Many immigration consultants insist that they are merely assisting people in completing forms. But even the INS has warned the public that the process of applying for a visa or citizenship is more than just form-filling. There are regulations behind most of the questions asked on the Immigration forms and questions that may seem straightforward are actually designed to elicit information relating to a complicated matter of law.

      Comment


      • #4
        Immigration Consultants in California (where I live)

        California law regulates providers of non-legal immigration services. Immigration consultants may assist you in completing forms, translating materials, obtaining and submitting necessary documents, and finding legal aid. However, they are NOT lawyers, may NOT give legal advice, and do NOT necessarily have ANY special training. Be wary and look for the following:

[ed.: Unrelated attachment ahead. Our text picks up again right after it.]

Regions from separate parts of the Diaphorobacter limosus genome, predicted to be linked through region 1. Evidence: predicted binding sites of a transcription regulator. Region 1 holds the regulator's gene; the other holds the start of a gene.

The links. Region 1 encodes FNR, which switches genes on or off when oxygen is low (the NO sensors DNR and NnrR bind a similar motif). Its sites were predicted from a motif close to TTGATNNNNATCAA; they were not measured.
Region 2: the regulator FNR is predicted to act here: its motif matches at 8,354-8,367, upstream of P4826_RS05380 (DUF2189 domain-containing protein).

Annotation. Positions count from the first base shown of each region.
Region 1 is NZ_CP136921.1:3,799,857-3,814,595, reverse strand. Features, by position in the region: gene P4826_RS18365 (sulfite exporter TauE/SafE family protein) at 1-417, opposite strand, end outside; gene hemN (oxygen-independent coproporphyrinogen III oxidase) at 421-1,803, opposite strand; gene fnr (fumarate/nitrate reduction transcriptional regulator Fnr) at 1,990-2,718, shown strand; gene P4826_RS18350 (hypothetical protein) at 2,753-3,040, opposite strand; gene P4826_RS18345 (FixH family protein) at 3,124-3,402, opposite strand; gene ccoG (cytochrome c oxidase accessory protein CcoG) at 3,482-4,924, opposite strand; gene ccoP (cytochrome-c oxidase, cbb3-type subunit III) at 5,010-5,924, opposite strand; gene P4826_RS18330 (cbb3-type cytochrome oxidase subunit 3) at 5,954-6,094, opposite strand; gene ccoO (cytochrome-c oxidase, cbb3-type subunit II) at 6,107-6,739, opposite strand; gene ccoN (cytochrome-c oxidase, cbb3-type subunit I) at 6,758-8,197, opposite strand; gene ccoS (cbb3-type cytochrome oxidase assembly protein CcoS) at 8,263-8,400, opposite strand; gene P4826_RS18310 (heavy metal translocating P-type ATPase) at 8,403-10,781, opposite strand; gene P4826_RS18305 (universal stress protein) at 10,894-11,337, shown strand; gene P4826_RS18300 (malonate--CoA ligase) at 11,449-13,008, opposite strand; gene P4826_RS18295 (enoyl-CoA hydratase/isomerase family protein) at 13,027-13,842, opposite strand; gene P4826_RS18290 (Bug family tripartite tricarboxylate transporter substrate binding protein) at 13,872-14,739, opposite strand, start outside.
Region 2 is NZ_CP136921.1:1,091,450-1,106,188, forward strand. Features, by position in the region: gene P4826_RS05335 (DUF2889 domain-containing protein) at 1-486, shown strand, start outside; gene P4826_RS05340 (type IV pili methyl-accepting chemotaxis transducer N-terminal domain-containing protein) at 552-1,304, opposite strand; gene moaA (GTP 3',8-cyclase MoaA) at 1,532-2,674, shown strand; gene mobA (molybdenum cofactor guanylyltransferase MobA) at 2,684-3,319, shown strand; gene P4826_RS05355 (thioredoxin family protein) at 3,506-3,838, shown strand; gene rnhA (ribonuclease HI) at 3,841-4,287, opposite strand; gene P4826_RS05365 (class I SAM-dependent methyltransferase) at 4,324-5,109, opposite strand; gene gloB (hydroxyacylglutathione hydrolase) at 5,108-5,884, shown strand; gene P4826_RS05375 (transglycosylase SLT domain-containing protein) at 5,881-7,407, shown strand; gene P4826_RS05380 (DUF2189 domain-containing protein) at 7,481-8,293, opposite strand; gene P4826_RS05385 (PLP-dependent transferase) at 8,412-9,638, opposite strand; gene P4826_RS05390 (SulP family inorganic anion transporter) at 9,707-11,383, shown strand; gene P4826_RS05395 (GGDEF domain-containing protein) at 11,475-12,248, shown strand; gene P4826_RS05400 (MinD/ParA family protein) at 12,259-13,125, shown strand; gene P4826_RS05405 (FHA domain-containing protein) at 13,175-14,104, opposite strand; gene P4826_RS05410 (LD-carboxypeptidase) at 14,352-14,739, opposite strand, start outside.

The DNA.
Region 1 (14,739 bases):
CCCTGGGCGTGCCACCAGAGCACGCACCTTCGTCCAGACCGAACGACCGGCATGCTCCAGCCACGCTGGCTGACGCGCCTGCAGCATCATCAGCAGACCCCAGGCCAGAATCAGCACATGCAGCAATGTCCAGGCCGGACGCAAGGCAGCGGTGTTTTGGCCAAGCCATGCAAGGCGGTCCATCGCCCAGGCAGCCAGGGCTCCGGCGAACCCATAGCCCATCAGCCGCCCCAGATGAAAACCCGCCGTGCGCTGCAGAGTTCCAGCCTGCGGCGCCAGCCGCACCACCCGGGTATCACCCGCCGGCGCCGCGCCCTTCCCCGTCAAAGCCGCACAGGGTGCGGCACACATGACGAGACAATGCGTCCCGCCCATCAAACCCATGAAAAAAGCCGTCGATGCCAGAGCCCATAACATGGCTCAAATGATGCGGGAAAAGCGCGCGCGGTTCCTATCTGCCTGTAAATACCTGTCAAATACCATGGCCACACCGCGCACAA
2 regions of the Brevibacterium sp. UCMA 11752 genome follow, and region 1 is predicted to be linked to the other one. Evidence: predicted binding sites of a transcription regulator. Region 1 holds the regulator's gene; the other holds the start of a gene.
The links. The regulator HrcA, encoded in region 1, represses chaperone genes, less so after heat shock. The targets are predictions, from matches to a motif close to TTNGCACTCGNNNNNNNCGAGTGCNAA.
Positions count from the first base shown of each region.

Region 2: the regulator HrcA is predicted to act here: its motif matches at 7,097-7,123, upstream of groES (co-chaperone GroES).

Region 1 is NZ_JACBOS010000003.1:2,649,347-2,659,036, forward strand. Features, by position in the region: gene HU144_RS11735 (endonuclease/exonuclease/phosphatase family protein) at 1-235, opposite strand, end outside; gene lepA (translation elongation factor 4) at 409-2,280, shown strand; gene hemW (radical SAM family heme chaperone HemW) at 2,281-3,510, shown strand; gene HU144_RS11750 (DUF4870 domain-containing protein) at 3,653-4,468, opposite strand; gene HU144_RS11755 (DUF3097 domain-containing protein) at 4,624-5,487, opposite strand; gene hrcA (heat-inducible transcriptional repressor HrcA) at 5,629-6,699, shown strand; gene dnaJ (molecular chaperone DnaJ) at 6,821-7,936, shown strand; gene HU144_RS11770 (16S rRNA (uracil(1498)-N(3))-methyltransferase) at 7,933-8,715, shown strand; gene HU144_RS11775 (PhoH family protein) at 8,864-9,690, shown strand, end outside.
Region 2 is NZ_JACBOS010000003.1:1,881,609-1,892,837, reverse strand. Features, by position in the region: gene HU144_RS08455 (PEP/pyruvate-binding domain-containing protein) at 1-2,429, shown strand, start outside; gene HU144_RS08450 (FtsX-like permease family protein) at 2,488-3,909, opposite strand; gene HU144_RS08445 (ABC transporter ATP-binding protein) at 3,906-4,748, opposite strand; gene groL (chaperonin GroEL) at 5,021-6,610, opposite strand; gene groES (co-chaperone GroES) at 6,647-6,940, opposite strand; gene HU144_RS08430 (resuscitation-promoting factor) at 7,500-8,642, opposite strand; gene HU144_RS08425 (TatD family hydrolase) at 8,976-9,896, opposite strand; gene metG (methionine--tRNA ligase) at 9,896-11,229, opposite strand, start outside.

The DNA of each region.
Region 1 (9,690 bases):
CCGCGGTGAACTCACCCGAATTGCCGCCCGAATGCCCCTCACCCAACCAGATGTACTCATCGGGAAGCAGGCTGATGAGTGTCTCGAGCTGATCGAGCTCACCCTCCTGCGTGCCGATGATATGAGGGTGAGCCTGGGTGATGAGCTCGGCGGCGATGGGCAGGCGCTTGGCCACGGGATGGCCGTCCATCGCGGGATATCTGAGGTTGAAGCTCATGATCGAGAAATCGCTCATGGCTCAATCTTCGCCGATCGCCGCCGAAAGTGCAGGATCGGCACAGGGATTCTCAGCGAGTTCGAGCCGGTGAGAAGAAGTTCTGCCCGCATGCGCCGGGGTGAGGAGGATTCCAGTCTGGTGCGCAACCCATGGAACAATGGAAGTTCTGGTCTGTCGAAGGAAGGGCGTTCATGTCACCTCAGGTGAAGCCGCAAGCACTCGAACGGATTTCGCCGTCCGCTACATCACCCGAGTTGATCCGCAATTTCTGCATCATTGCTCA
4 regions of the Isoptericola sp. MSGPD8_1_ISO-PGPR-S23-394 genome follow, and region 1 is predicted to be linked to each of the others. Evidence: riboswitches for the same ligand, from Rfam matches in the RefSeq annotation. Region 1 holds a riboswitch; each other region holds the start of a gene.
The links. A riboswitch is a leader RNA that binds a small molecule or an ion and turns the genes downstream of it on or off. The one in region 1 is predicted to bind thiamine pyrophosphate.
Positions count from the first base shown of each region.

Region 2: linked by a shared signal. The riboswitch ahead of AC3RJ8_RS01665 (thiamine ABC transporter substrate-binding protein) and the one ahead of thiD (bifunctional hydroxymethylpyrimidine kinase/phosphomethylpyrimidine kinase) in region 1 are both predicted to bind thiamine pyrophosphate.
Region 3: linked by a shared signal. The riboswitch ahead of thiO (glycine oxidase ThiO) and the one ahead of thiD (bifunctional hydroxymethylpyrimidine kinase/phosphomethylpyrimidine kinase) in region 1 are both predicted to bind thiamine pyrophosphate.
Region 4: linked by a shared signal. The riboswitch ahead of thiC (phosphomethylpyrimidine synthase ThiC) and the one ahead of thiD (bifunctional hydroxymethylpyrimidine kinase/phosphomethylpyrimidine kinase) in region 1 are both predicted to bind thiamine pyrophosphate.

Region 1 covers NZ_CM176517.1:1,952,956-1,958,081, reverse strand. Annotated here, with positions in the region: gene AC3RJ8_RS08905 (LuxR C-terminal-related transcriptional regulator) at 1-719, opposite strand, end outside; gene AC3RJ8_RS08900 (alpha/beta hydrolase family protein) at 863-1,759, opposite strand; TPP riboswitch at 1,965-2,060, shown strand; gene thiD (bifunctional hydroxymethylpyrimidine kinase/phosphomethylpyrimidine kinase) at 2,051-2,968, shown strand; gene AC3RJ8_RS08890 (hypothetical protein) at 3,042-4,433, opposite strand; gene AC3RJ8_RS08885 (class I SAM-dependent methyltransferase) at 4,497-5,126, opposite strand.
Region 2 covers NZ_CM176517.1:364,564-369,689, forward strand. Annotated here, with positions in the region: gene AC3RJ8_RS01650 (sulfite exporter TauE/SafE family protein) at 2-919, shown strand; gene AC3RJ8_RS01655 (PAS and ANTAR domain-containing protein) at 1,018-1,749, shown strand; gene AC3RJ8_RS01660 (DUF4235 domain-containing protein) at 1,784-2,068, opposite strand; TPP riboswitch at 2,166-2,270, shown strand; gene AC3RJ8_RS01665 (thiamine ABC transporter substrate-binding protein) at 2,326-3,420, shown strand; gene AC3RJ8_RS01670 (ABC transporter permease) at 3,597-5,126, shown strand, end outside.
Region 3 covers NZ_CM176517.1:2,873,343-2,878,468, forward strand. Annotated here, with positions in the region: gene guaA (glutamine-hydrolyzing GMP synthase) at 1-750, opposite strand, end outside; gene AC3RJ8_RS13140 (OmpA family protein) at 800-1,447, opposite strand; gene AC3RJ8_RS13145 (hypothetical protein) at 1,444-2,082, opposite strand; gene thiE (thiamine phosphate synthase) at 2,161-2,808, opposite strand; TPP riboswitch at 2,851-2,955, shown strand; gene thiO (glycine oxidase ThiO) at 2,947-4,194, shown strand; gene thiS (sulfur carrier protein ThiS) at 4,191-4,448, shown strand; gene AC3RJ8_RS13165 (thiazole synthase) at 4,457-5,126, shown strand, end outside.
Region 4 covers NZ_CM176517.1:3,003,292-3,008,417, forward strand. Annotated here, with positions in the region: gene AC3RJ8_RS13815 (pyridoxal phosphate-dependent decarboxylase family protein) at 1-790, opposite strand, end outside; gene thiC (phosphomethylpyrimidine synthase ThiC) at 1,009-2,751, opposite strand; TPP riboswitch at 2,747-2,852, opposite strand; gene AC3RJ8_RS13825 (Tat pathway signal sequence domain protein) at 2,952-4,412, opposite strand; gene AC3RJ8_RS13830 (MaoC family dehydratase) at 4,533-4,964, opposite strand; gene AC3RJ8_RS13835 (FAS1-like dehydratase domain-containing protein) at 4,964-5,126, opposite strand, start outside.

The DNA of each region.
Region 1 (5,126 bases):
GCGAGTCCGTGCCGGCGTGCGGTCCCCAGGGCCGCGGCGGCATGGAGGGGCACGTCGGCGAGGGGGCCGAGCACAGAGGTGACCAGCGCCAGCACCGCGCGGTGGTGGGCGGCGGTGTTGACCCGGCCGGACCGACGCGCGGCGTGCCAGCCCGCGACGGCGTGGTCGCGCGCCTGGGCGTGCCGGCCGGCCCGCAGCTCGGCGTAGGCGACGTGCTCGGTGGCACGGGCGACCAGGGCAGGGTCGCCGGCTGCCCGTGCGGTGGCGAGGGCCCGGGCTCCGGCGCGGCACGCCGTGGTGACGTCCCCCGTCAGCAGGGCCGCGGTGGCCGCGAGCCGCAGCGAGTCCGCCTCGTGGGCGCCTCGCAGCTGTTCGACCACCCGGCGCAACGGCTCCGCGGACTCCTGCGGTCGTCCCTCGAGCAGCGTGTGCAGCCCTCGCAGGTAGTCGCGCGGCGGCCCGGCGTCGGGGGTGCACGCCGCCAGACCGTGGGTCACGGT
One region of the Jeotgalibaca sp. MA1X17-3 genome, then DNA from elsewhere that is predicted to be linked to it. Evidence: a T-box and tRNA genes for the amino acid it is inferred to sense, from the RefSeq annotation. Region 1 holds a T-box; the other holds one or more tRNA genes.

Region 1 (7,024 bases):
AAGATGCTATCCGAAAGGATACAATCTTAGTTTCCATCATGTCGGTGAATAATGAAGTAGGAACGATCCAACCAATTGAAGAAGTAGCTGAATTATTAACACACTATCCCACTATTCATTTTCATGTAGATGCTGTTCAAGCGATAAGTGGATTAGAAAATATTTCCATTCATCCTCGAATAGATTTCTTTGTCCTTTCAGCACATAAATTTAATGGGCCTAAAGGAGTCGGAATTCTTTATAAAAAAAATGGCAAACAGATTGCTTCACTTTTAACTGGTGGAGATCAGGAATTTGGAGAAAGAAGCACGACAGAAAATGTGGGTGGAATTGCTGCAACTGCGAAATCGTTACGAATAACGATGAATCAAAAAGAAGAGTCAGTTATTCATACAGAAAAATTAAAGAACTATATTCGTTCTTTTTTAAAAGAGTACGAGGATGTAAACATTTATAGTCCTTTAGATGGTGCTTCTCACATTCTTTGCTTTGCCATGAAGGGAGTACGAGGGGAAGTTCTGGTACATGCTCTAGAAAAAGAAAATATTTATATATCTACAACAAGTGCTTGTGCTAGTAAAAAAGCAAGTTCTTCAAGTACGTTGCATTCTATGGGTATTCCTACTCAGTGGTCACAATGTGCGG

- All immigration consultants must file a $50,000 bond with the California Secretary of State's Office or be subject to criminal charges. This bond is important because the money is used by the State to benefit any person damaged by fraud or other unlawful acts. You have the right to request proof of this bond. If a consultant cannot show you proof, look for somebody else to help you.
        - Consultants must always use a written contract when making an agreement with you. This contract must be approved by the State of California. Furthermore, the law requires that the contract be in English and your native language. Make sure it lists all services to be performed and their total cost. You have the right to cancel the contract for any reason within three days and to receive a full refund.
        - It is illegal for a consultant to use the terms "Notario" or "Licenciado" or to misrepresent himself or herself as an attorney. Consultants must disclose in advertising that they are not lawyers.